How much should I feed my kitten?
Cats have a higher minimum requirement for protein in their food than dogs (26 to 30 percent versus 18 to 22 percent). Besides protein, there are other important nutrients and ingredients vital to your kitten’s diet:
• Taurine, an amino acid, is essential to cats for maintaining healthy eye and heart function, reproduction and fetal growth and development. Taurine is found naturally only in animal protein sources such as chicken and fish.
• Essential vitamins and minerals to help support the immune system and help your kitten stay healthy during this critical stage of growth.
• A fiber source, such as beet pulp, that will help maintain your kitten’s digestive system health for less litter box waste and odor.
These are important building blocks of nutrition. Look for them whether you choose dry or canned cat food and when you select treats.
Avoid feeding human foods and table scraps to your kitten. Here are some human foods to avoid and their side effects.
• Cow’s milk: A feline’s system can’t completely digest it; can lead to digestive upset and diarrhea
• Chocolate: contains theobromine, an ingredient toxic to cats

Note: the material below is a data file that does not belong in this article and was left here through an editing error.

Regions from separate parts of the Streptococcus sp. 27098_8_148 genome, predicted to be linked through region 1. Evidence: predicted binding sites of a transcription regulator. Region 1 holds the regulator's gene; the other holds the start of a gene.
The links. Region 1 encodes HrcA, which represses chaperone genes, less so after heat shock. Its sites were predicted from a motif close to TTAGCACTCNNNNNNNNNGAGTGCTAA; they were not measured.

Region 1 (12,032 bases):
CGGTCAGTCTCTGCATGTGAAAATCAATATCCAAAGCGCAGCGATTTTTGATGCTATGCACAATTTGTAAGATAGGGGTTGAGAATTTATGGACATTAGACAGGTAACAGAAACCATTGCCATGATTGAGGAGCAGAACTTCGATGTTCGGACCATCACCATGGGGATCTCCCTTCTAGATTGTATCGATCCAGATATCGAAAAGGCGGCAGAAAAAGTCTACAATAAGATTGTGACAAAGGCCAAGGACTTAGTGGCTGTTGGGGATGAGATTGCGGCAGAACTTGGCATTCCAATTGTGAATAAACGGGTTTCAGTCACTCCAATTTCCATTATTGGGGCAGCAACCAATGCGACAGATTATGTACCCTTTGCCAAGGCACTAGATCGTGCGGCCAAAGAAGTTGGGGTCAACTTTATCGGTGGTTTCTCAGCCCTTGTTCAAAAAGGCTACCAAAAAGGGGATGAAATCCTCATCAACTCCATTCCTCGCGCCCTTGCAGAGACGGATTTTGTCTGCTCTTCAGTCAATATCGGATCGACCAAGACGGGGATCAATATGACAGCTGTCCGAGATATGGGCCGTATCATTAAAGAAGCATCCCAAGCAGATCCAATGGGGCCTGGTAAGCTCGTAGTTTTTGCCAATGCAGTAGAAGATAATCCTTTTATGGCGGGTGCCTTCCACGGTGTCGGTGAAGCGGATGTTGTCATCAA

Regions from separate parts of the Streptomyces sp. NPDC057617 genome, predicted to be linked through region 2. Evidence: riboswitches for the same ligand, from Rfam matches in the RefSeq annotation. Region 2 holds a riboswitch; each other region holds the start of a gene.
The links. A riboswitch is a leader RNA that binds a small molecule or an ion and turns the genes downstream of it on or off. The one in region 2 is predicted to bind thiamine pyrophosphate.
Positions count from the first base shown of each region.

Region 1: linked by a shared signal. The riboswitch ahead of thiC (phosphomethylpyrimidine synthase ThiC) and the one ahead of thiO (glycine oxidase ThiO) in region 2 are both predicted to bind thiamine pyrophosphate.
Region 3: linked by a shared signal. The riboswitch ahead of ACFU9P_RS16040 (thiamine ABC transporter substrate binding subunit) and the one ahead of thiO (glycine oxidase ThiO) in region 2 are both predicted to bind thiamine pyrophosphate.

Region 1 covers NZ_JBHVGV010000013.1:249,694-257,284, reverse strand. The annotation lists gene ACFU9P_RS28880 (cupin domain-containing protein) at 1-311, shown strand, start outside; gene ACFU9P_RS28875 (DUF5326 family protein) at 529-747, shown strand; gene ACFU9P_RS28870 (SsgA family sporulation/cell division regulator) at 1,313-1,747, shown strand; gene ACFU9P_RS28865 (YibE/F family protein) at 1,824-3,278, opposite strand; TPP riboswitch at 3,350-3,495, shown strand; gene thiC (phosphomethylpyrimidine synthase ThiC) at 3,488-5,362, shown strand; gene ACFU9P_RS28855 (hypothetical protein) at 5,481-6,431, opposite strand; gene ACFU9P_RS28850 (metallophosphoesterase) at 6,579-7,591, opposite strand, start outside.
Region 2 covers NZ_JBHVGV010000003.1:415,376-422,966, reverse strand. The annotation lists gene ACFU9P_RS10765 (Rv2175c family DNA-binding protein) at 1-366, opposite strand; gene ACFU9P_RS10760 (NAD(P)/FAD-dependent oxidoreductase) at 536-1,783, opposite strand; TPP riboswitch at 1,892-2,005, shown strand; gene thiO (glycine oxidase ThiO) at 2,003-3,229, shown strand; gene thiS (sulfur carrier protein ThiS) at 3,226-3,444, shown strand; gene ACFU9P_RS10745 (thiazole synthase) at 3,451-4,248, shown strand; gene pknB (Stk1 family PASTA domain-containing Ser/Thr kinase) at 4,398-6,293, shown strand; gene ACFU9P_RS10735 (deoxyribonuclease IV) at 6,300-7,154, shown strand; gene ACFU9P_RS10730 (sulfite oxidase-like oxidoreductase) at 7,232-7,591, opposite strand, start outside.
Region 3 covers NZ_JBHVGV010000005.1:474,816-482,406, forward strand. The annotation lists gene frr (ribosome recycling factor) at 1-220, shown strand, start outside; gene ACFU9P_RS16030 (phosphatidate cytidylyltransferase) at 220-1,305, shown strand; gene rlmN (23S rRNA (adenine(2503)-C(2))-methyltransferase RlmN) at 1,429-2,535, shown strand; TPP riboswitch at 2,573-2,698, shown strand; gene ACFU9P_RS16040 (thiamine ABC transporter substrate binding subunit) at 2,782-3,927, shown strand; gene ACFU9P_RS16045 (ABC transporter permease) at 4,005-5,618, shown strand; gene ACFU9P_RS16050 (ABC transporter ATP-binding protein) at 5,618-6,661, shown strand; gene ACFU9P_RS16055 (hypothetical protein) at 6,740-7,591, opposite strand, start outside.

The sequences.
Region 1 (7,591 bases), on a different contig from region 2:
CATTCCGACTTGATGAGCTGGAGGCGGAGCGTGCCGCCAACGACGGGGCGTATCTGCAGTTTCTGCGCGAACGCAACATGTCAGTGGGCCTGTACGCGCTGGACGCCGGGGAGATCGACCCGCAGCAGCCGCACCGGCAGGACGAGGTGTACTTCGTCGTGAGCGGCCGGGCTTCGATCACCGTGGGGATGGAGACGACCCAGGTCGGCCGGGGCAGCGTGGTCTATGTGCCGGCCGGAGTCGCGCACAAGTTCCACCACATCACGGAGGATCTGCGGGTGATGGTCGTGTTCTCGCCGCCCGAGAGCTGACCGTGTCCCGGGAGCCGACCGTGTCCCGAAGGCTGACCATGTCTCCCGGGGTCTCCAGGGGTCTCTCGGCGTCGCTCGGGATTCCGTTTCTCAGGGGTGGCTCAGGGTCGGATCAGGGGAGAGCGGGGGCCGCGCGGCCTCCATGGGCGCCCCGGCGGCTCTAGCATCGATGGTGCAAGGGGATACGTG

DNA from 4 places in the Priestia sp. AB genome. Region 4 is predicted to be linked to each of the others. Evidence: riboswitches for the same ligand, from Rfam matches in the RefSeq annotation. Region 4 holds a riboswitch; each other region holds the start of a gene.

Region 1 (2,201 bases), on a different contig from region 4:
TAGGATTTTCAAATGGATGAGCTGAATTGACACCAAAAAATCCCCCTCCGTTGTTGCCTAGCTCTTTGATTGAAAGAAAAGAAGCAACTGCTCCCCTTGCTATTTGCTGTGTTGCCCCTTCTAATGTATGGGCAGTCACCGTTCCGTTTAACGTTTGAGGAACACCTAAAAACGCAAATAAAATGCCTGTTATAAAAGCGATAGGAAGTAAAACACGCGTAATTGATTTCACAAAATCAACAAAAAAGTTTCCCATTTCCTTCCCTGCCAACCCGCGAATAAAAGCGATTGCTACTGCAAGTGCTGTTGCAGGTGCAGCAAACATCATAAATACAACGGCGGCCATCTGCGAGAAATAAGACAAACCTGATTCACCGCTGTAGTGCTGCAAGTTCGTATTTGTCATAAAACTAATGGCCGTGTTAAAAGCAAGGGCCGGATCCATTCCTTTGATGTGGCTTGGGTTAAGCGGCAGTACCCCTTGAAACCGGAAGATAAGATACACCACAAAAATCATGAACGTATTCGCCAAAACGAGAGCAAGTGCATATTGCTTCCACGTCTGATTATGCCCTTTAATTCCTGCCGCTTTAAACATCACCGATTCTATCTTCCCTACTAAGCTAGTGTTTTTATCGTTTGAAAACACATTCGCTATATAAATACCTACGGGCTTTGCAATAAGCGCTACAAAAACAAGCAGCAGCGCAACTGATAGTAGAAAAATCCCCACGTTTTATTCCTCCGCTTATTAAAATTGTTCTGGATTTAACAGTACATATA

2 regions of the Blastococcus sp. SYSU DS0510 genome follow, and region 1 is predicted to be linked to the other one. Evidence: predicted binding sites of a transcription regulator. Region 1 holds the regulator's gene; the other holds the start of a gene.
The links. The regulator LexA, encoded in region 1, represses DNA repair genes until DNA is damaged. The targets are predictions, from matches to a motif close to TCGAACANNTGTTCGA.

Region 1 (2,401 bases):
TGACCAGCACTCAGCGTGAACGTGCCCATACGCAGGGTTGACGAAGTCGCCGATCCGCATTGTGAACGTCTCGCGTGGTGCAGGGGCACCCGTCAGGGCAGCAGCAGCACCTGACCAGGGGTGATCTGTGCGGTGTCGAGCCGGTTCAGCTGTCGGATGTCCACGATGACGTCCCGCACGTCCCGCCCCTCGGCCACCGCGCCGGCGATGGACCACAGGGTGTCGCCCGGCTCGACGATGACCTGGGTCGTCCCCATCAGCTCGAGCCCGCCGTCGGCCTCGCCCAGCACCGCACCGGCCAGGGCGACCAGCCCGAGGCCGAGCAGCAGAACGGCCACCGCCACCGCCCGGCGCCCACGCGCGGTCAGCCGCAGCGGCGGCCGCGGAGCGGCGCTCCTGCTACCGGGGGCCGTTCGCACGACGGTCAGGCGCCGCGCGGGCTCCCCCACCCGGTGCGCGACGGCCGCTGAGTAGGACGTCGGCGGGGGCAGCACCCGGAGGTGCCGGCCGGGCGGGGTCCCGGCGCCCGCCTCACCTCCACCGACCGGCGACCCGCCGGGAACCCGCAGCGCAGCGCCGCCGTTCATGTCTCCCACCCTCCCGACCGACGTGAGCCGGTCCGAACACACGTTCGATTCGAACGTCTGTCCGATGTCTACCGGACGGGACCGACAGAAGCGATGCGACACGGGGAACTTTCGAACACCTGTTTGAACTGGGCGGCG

• Onion powder: Contains oxidizing agents that can damage feline red blood cells and cause anemia
• Raw eggs: Contain a protein that blocks the body’s use of one of the B vitamins; may cause dermatitis, hair loss and neurological dysfunction
• Tuna: Low in calcium and too high in phosphorus. If fed exclusively, may lead to rubber jaw, a form of osteoporosis
When to Switch to Adult Food
Your kitten enters adolescence around six months and may seem to have reached her adult size, yet she is still growing and needs the special nutrition found in kitten food. However, as the rate of growth begins to decline, she is able to eat fewer, larger meals each day.
Around 12 months, you may switch to maintenance formula adult cat food. You can help ease the transition by gradually introducing the adult food. Try mixing 25 percent of the new food with 75 percent of her kitten food, then change the proportions over the next four days until she’s eating 100 percent adult food. While you may be tempted to change your kitten’s food for variety, it is not necessary. Cats do not become bored with a consistent high-quality dry food. If you wish to supplement her diet, serve a nutrient-dense canned food for a nutritious change of pace.